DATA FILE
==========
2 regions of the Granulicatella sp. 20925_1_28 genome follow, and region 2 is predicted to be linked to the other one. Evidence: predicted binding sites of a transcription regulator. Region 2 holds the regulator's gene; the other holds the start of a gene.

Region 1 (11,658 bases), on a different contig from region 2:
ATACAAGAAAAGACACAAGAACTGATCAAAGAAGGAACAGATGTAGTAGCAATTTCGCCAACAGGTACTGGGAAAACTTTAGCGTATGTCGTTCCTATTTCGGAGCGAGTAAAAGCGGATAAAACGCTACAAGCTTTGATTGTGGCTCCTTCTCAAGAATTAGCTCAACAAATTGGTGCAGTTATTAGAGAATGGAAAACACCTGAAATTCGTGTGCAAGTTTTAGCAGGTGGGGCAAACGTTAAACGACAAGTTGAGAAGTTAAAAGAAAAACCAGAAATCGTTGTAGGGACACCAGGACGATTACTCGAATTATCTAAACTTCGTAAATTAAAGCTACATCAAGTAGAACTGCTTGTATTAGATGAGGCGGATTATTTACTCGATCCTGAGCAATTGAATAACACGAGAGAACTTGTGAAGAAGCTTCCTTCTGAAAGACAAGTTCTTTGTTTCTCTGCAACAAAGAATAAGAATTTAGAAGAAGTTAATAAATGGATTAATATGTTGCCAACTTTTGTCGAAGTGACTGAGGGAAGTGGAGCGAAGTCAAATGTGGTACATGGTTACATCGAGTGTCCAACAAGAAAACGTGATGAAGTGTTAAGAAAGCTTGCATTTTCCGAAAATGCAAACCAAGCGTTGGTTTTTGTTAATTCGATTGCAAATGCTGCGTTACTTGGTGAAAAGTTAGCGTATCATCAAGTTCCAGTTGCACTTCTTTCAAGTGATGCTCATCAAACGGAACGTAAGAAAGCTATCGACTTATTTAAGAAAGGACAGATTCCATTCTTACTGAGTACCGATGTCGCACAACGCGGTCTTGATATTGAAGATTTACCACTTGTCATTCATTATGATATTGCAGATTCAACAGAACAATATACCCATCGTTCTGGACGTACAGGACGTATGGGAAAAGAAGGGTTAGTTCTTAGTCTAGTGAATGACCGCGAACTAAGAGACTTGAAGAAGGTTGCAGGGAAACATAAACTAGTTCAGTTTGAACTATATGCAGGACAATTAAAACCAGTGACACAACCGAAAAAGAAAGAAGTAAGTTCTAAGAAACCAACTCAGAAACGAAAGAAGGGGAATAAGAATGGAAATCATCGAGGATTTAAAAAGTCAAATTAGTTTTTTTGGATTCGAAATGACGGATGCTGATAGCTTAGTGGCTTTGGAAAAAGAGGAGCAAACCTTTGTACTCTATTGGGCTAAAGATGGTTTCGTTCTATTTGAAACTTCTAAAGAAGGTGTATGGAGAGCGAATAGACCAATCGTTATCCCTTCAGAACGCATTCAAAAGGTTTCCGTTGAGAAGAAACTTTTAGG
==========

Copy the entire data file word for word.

2 regions of the Granulicatella sp. 20925_1_28 genome follow, and region 2 is predicted to be linked to the other one. Evidence: predicted binding sites of a transcription regulator. Region 2 holds the regulator's gene; the other holds the start of a gene.

Region 1 (11,658 bases), on a different contig from region 2:
ATACAAGAAAAGACACAAGAACTGATCAAAGAAGGAACAGATGTAGTAGCAATTTCGCCAACAGGTACTGGGAAAACTTTAGCGTATGTCGTTCCTATTTCGGAGCGAGTAAAAGCGGATAAAACGCTACAAGCTTTGATTGTGGCTCCTTCTCAAGAATTAGCTCAACAAATTGGTGCAGTTATTAGAGAATGGAAAACACCTGAAATTCGTGTGCAAGTTTTAGCAGGTGGGGCAAACGTTAAACGACAAGTTGAGAAGTTAAAAGAAAAACCAGAAATCGTTGTAGGGACACCAGGACGATTACTCGAATTATCTAAACTTCGTAAATTAAAGCTACATCAAGTAGAACTGCTTGTATTAGATGAGGCGGATTATTTACTCGATCCTGAGCAATTGAATAACACGAGAGAACTTGTGAAGAAGCTTCCTTCTGAAAGACAAGTTCTTTGTTTCTCTGCAACAAAGAATAAGAATTTAGAAGAAGTTAATAAATGGATTAATATGTTGCCAACTTTTGTCGAAGTGACTGAGGGAAGTGGAGCGAAGTCAAATGTGGTACATGGTTACATCGAGTGTCCAACAAGAAAACGTGATGAAGTGTTAAGAAAGCTTGCATTTTCCGAAAATGCAAACCAAGCGTTGGTTTTTGTTAATTCGATTGCAAATGCTGCGTTACTTGGTGAAAAGTTAGCGTATCATCAAGTTCCAGTTGCACTTCTTTCAAGTGATGCTCATCAAACGGAACGTAAGAAAGCTATCGACTTATTTAAGAAAGGACAGATTCCATTCTTACTGAGTACCGATGTCGCACAACGCGGTCTTGATATTGAAGATTTACCACTTGTCATTCATTATGATATTGCAGATTCAACAGAACAATATACCCATCGTTCTGGACGTACAGGACGTATGGGAAAAGAAGGGTTAGTTCTTAGTCTAGTGAATGACCGCGAACTAAGAGACTTGAAGAAGGTTGCAGGGAAACATAAACTAGTTCAGTTTGAACTATATGCAGGACAATTAAAACCAGTGACACAACCGAAAAAGAAAGAAGTAAGTTCTAAGAAACCAACTCAGAAACGAAAGAAGGGGAATAAGAATGGAAATCATCGAGGATTTAAAAAGTCAAATTAGTTTTTTTGGATTCGAAATGACGGATGCTGATAGCTTAGTGGCTTTGGAAAAAGAGGAGCAAACCTTTGTACTCTATTGGGCTAAAGATGGTTTCGTTCTATTTGAAACTTCTAAAGAAGGTGTATGGAGAGCGAATAGACCAATCGTTATCCCTTCAGAACGCATTCAAAAGGTTTCCGTTGAGAAGAAACTTTTAGG